Susan Sarandon is on a crusade to help save an inmate’s life.
In a case of life reflecting art, the actress – who won an Oscar for her portrayal of Sister Helen Prejean, a real-life nun who grows close to a man on death row, in the film Dead Man Walking – is seeking to have a stay of execution granted for death row inmate Richard Glossip, 52.
“Sister Helen Prejean called me and convinced me that this guy, Richard Glossip, was innocent and needed another chance to have better representation to present new information that would establish a reasonable doubt as to his guilt and save him from being executed,” Sarandon, 68, tells PEOPLE.
Glossip was arrested in 1997 in connection with the killing of a man named Barry Van Treese, who was beaten to death with a baseball bat in an Oklahoma motel. A man named Justin Sneed confessed to the murder, but told investigators that Glossip, the motel’s handyman at the time, paid him to commit the murder, according to The Washington Post.
After striking a plea deal, Sneed received a sentence of life in prison without parole, while Glossip was sentenced to the death penalty in 1998.
“Since the only real option we had is press, because [Glossip] has gone through a number of trials and has exhausted that route, I decided to help,” Sarandon explains.
In addition to signing her own name on petitions on websites like MoveOn.org and change.org, Sarandon has helped amass more than 150,000 signatures from people hoping to convince Oklahoma Gov. Mary Fallin to allow Glossip, who is scheduled for lethal injection on Sept. 16, to live.
“We’re hoping that the governor will give a stay and ask for a clemency hearing so they can look at this information that hasn’t really been looked at before,” Sarandon says.
“The only thing linking Richard Glossip to the murder is the testimony of the murderer, who was 19 at the time, and gave eight statements that all contradict each other,” she adds, explaining why she – and the thousands of petition signers – thinks Glossip’s case deserves to be reviewed.
Citing that there’s allegedly “no physical evidence or motive linking [Glossip] to the crime,” Sarandon says she believes that Sneed lied to police about Glossip’s involvement with the murder in order to leverage a plea deal for himself. “In Oklahoma alone, of the 10 people that have been exonerated so far, four of them were based on the discrediting of a snitch, and we feel that’s what’s happening in this case,” she says.
Fallin said in a statement issued Aug. 10 that she has no plans to delay Glossip’s execution, adding, “The state of Oklahoma is prepared to hold him accountable for his crimes and move forward with his scheduled execution.”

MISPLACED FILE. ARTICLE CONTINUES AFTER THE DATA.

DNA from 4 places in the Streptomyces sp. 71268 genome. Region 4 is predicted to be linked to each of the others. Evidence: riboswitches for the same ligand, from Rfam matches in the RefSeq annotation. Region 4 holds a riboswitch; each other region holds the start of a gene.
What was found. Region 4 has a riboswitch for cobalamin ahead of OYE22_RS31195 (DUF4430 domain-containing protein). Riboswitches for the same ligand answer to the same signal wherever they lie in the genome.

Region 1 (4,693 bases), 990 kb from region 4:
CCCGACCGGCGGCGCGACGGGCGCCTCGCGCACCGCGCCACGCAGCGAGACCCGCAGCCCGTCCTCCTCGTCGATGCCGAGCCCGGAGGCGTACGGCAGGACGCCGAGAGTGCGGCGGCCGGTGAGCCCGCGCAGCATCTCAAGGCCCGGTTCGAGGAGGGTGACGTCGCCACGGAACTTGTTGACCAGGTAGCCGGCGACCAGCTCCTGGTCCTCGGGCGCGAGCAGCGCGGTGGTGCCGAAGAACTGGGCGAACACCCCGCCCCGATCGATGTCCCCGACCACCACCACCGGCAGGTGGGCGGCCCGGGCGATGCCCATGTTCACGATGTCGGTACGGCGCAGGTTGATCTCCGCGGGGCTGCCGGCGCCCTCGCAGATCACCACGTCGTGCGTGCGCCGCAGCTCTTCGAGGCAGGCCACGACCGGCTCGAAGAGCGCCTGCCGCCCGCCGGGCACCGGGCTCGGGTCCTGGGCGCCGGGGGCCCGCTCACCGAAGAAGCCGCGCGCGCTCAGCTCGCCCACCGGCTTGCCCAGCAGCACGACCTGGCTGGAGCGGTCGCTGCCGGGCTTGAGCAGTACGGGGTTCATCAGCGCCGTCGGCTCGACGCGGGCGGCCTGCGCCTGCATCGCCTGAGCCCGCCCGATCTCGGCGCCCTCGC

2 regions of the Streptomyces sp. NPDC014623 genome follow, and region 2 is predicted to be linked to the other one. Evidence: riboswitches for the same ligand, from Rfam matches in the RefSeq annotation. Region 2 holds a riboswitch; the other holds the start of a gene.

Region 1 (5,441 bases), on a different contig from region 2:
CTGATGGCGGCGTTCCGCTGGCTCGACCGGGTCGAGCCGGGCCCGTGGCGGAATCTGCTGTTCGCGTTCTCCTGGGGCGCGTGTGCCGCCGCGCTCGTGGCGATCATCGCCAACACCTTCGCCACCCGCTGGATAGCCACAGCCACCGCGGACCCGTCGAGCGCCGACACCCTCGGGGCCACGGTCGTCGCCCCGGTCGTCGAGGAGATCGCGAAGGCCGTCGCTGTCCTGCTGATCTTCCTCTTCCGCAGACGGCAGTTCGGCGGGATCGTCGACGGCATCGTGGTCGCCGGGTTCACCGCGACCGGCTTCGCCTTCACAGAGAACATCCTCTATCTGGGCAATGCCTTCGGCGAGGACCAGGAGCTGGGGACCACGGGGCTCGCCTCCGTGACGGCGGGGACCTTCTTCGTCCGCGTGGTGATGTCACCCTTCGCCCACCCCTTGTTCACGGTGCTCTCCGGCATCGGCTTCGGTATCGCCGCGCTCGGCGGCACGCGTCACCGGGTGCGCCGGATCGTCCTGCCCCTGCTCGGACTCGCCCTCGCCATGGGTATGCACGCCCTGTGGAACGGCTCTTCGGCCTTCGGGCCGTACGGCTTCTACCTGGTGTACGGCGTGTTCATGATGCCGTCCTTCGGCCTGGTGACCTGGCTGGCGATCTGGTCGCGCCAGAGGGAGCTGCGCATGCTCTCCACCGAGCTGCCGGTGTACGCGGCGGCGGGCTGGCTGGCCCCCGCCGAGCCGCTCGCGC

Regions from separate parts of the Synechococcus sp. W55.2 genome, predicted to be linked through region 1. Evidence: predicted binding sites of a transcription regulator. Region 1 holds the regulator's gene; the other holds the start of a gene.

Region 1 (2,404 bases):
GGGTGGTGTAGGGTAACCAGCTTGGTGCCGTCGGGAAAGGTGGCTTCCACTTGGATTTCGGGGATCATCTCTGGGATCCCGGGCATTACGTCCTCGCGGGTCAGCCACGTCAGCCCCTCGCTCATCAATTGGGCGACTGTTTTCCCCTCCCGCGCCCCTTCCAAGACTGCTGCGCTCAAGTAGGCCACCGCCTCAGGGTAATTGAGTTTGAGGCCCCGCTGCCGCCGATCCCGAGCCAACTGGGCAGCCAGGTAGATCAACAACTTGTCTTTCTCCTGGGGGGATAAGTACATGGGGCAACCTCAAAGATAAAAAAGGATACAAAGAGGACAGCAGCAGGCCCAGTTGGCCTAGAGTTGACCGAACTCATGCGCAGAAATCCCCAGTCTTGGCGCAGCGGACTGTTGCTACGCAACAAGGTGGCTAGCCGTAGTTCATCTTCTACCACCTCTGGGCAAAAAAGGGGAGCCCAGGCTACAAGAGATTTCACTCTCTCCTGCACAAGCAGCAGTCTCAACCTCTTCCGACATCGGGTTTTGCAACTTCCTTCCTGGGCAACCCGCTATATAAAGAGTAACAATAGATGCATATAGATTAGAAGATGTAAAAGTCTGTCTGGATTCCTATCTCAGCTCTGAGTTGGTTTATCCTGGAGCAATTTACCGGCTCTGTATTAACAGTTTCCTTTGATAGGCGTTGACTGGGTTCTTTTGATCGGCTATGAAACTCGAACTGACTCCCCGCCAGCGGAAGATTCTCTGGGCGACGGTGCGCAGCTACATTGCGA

Growing frustrated with the governor’s reluctance to grant a stay, Sarandon told the U.K.’s Sky News earlier this month, “The governor of Oklahoma is just a horrible person – and a woman, so it’s even more discouraging.”
While she’s since apologized for the comments, the actress explains, “It’s a question of life or death, and I got very emotional about it and I feel that she’s doing a horrible thing but I don’t know that she’s a horrible person.”
Sarandon, who believes the death penalty is “arbitrary and capricious,” adds that she feels our judicial system is broken. “Even if you’re for the death penalty, it’s been showed time and time again that the way we deal with it is not a deterrent, it’s not fair, and it’s extremely expensive. If that money were put to other use, you could have better education, and better infrastructure in this country.”
Furthermore, Sarandon believes Glossip’s case is just another example of how socioeconomic status plays an unfair role in the legal system. “If you’re poor the chance of you getting any kind of decent representation is pretty small,” she says. “The prison system has become an industry and is pretty racist.”
Part of the solution, she believes, is “preventing people from going to jail in the first place, and that has to do with education and getting people jobs and economics.”
Sarandon has been in communication with Glossip as he nears the day of his scheduled execution. “He’s hopeful and appreciative of everyone that signed on and found more information,” she says of his mental state. “There are a lot of people in Oklahoma who had no idea about the details of his case, and especially since it’s their tax money that will be killing him, they were very thankful and have sent letters of support.”
The former motel manager, who’s been on death row for 17 years, has “gone through ups and downs,” but Sarandon says, “He feels that, at least because people are aware of his case now, that if he is executed, it will surely lead to the problem in the system being given more attention.”
While Glossip “wants to live, he’s happy to be a piece of that education.”
Sarandon and Prejean will appear on the Dr. Phil show to talk about Glossip’s case and the death penalty in an episode set to air Monday, Aug. 31.